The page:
This week the fellow that introduced us to Microsoft Ink at BUILD 2016 also let loose word of a new writing tool. This stylus, he somehow neglected to mention onstage, will be made in collaboration with Wacom, and will “work across a huge number of pen enabled devices.” This word comes from Microsoft’s Bryan Roper who also mentions that this is “something big”, as it were.
UPDATE: Today (March 31st, 2016), Wacom has announced their newest collaboration with Microsoft: “Wacom Co., Ltd announced today its Universal Pen Framework (UPF) initiative has entered a new stage with Microsoft Corp. licensing its Microsoft Pen protocol to Wacom. In the near future Wacom’s digital pen solutions will incorporate both Microsoft Pen and Wacom Active ESTM Pen protocols. Wacom is working to build pens that support both protocols, targeting delivery this holiday season at the end of 2016.”
Below you’ll find the rest of the article as published on the 30th of March, 2016.
Note that this is not the first time Microsoft has worked with Wacom to create a stylus. Both the Surface Pro 1 and the Surface Pro 2 worked with a Wacom-manufactured digitizer pen. By the time the third Surface Pro rolled out, Microsoft had not only worked with the company N-trig to produce it, they’d purchased the pen technology for themselves.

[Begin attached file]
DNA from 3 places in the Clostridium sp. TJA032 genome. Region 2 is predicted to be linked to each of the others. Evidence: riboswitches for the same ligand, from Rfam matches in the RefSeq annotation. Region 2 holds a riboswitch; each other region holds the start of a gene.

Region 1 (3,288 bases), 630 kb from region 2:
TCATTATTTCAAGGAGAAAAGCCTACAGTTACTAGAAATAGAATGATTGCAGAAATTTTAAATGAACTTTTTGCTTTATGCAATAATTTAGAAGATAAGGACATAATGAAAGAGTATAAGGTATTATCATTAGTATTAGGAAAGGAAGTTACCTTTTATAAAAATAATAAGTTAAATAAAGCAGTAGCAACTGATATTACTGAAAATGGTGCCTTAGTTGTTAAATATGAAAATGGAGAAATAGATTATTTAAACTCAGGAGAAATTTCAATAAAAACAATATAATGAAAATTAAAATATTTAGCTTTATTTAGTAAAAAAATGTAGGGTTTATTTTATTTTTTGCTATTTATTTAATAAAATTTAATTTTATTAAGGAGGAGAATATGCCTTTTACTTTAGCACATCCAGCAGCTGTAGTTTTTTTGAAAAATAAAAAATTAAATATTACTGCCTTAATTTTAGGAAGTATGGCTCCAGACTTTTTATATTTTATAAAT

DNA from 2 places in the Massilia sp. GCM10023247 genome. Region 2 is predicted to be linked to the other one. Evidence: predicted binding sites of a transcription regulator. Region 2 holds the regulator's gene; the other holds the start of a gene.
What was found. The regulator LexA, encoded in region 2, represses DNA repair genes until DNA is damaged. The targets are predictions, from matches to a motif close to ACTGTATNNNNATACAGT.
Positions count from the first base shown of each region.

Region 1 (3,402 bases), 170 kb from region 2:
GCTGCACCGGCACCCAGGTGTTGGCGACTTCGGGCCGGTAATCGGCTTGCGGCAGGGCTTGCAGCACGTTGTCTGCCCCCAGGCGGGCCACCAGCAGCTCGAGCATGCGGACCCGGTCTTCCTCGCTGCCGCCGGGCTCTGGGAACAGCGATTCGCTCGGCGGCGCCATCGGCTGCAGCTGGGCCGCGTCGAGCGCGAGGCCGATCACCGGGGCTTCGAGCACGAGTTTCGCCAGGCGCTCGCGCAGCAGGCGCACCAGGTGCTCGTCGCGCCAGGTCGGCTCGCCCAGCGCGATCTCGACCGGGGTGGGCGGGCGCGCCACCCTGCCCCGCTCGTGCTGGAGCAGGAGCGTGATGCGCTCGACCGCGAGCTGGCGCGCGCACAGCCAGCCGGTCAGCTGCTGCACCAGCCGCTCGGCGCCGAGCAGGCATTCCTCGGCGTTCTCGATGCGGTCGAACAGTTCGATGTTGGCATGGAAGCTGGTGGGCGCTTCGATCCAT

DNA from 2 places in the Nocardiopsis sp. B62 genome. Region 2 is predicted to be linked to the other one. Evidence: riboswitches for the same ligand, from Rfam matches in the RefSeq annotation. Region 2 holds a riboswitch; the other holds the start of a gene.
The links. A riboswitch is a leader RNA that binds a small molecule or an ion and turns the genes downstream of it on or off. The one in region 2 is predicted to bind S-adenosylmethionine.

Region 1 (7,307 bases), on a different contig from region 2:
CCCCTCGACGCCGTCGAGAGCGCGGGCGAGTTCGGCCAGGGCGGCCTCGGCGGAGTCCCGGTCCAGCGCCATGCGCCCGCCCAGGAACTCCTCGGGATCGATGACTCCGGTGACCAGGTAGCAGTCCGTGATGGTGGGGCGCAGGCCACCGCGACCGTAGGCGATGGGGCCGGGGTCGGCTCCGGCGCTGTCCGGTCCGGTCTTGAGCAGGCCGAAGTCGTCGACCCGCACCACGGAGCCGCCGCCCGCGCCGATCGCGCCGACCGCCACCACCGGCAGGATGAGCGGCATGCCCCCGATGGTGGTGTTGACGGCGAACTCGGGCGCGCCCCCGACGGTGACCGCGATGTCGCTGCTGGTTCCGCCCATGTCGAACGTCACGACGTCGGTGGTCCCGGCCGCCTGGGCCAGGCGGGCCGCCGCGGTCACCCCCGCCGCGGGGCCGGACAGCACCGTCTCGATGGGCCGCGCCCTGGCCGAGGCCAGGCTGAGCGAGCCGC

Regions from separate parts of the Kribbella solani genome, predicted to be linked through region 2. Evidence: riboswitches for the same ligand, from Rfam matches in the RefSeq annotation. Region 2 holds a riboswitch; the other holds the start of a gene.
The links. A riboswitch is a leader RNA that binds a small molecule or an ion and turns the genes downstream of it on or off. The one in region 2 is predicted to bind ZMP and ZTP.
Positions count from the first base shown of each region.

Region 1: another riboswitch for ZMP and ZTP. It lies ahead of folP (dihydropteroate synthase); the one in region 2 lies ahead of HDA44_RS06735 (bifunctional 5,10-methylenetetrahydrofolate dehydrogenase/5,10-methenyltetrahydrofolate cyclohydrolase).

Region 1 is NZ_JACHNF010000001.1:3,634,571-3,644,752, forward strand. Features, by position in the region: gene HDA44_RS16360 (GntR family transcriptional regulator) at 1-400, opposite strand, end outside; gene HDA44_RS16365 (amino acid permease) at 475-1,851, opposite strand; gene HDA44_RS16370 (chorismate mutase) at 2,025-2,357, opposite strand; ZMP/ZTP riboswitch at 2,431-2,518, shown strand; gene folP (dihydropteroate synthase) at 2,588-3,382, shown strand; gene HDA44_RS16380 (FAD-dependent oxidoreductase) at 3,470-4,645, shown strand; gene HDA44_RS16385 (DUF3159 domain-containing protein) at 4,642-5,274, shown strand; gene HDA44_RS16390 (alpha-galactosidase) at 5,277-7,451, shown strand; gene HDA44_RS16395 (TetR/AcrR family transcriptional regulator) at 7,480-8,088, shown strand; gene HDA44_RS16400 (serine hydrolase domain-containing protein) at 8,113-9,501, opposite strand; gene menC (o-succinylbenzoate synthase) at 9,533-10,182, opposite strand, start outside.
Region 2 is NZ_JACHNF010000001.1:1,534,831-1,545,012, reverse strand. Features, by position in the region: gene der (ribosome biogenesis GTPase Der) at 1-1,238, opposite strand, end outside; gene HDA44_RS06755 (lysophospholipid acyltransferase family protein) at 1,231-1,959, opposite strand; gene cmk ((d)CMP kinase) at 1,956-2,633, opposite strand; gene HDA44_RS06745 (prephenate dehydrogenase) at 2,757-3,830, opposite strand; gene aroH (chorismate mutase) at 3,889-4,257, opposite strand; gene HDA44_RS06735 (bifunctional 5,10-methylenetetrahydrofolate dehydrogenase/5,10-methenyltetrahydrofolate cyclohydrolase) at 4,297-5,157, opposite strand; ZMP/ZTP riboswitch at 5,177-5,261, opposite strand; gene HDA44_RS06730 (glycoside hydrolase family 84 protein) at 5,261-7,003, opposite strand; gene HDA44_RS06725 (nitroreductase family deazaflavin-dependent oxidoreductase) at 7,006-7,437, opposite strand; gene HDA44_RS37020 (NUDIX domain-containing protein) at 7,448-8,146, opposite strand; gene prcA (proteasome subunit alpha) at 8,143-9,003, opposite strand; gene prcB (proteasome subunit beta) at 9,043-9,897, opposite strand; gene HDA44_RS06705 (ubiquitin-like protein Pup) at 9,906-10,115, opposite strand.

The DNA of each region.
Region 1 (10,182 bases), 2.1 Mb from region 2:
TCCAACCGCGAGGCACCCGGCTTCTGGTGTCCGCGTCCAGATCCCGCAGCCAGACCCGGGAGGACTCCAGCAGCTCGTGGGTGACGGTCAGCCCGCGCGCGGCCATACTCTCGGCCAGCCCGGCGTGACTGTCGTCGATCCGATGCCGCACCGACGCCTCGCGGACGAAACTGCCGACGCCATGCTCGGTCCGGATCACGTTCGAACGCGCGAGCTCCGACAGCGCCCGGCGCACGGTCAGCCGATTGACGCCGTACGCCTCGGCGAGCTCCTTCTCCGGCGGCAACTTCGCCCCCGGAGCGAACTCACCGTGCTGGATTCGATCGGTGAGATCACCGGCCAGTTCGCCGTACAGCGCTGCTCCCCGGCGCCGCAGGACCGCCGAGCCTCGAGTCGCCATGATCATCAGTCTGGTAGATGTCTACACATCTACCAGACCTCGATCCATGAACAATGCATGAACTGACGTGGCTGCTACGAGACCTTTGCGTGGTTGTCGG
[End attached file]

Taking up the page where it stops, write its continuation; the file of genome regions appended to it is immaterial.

This paired with the new bits and pieces of features announced by Microsoft this morning make the future of Microsoft’s stylus an interesting one. Now we’ve only to see how well the future of this system will work with artwork.
Certainly it’ll work for notes, annotations, and sketches, but what about deep dives into fine art creation on Windows 10 devices?
Has Microsoft already beaten the iPad Pro with its Pencil, or does it have a distance to go?
With all the talk of Microsoft Ink in Windows 10, what does Bryan mean, exactly, when he suggests “Pen Enabled Devices?” Does this mean that this pen will only work with Ink on Surface tablets, or will there be an explosion of pen-friendly devices we don’t yet know about?